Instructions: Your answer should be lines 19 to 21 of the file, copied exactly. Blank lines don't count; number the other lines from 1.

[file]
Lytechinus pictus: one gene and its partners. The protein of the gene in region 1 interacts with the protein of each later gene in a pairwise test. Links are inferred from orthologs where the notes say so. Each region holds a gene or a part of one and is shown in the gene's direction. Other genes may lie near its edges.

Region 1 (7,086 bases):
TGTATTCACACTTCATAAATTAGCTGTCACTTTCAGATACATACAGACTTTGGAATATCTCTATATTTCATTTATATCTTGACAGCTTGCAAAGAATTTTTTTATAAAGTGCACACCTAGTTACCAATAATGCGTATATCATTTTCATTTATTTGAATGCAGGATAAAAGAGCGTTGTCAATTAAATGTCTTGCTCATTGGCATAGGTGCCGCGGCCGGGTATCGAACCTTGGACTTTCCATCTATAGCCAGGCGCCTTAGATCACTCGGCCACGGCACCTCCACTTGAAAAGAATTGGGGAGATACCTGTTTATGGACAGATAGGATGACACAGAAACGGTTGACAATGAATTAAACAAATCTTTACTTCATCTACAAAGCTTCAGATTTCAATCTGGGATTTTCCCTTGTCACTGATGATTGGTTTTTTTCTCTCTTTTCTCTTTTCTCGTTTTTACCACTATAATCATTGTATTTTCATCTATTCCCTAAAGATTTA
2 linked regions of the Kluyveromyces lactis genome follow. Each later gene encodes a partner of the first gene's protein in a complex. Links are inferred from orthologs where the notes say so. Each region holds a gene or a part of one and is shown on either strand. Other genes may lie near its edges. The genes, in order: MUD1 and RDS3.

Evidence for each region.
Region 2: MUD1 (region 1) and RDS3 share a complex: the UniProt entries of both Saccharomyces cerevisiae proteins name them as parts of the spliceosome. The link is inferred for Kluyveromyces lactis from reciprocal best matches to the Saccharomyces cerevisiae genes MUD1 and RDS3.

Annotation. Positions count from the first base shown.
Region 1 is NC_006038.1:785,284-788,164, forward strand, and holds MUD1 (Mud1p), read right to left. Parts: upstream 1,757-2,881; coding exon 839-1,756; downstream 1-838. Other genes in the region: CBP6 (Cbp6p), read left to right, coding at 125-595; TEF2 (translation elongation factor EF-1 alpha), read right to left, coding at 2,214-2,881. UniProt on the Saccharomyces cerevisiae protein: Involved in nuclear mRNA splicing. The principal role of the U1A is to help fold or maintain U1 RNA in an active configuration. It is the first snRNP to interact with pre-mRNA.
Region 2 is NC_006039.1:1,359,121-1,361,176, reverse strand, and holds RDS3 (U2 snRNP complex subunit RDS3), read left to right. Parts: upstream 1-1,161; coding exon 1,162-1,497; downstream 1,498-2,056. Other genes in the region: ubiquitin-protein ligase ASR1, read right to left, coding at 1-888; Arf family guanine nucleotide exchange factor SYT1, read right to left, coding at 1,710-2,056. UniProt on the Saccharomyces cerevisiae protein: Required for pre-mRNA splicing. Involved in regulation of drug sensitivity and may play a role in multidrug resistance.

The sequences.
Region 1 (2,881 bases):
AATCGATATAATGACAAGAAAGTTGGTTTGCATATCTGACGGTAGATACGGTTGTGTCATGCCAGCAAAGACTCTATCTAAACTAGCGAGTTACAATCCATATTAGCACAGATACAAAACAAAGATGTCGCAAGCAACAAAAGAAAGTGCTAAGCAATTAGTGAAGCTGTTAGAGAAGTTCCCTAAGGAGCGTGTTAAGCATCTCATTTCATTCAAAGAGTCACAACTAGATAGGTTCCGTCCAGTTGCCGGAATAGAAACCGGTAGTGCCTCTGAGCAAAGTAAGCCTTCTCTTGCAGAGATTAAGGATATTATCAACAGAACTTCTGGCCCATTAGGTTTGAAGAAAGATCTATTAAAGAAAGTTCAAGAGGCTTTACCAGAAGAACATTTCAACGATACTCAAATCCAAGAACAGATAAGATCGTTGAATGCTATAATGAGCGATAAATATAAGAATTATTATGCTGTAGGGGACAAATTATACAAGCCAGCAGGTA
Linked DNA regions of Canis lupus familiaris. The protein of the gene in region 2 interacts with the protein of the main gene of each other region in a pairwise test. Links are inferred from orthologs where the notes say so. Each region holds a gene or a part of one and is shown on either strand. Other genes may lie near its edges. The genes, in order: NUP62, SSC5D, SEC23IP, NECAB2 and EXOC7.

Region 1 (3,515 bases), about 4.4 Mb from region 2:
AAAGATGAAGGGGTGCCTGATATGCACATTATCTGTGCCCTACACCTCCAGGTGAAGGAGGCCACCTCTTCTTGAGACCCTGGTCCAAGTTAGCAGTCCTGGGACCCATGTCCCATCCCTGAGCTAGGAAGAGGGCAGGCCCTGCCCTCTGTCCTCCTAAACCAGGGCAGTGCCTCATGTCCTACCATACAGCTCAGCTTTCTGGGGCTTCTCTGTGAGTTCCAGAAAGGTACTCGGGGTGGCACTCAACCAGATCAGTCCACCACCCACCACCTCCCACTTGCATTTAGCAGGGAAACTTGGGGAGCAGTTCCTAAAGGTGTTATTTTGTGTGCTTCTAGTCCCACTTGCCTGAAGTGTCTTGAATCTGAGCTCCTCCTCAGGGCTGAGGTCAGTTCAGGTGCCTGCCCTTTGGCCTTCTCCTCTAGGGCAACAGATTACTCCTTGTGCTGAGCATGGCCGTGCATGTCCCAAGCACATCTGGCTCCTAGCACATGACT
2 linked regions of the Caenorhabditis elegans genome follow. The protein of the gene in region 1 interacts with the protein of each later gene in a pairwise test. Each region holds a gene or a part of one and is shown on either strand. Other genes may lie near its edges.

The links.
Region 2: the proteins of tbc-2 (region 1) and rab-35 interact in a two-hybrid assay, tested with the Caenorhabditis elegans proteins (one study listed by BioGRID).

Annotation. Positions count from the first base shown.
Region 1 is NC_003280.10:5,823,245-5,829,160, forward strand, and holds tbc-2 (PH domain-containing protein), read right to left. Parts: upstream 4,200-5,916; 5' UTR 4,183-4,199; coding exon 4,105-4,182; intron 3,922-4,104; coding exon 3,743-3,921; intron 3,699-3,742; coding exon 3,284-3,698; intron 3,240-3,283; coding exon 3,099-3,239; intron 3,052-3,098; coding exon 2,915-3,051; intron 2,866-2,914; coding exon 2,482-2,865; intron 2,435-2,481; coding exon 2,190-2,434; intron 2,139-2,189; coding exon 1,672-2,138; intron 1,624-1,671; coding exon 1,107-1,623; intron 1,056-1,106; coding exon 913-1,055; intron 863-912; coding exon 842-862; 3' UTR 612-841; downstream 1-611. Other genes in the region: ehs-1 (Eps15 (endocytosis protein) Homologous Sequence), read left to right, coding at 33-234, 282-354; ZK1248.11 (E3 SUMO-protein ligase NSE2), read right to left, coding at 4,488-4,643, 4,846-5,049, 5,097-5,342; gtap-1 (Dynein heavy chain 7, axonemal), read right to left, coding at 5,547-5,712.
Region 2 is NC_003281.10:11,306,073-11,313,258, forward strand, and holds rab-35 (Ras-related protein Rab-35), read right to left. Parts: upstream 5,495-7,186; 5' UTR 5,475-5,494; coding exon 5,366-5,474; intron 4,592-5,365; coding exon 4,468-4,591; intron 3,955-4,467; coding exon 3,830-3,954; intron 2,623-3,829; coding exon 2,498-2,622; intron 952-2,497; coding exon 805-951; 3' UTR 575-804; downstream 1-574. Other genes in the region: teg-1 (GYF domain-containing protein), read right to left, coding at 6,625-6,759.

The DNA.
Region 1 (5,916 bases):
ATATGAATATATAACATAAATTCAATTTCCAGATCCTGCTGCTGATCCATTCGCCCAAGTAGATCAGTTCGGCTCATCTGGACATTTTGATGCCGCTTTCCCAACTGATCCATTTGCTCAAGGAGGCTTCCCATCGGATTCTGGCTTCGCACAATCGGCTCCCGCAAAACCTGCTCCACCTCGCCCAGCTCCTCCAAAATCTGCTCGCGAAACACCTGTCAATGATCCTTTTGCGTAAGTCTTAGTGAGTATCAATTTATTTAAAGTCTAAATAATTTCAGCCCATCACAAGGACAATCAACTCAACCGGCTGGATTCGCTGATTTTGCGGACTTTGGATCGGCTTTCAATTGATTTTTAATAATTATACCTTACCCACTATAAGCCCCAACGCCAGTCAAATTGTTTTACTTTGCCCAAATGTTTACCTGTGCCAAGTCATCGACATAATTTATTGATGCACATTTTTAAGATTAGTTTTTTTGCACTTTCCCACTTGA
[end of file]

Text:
Annotation. Positions count from the first base shown.
Region 1 is NC_003280.10:5,823,245-5,829,160, forward strand, and holds tbc-2 (PH domain-containing protein), read right to left. Parts: upstream 4,200-5,916; 5' UTR 4,183-4,199; coding exon 4,105-4,182; intron 3,922-4,104; coding exon 3,743-3,921; intron 3,699-3,742; coding exon 3,284-3,698; intron 3,240-3,283; coding exon 3,099-3,239; intron 3,052-3,098; coding exon 2,915-3,051; intron 2,866-2,914; coding exon 2,482-2,865; intron 2,435-2,481; coding exon 2,190-2,434; intron 2,139-2,189; coding exon 1,672-2,138; intron 1,624-1,671; coding exon 1,107-1,623; intron 1,056-1,106; coding exon 913-1,055; intron 863-912; coding exon 842-862; 3' UTR 612-841; downstream 1-611. Other genes in the region: ehs-1 (Eps15 (endocytosis protein) Homologous Sequence), read left to right, coding at 33-234, 282-354; ZK1248.11 (E3 SUMO-protein ligase NSE2), read right to left, coding at 4,488-4,643, 4,846-5,049, 5,097-5,342; gtap-1 (Dynein heavy chain 7, axonemal), read right to left, coding at 5,547-5,712.
Region 2 is NC_003281.10:11,306,073-11,313,258, forward strand, and holds rab-35 (Ras-related protein Rab-35), read right to left. Parts: upstream 5,495-7,186; 5' UTR 5,475-5,494; coding exon 5,366-5,474; intron 4,592-5,365; coding exon 4,468-4,591; intron 3,955-4,467; coding exon 3,830-3,954; intron 2,623-3,829; coding exon 2,498-2,622; intron 952-2,497; coding exon 805-951; 3' UTR 575-804; downstream 1-574. Other genes in the region: teg-1 (GYF domain-containing protein), read right to left, coding at 6,625-6,759.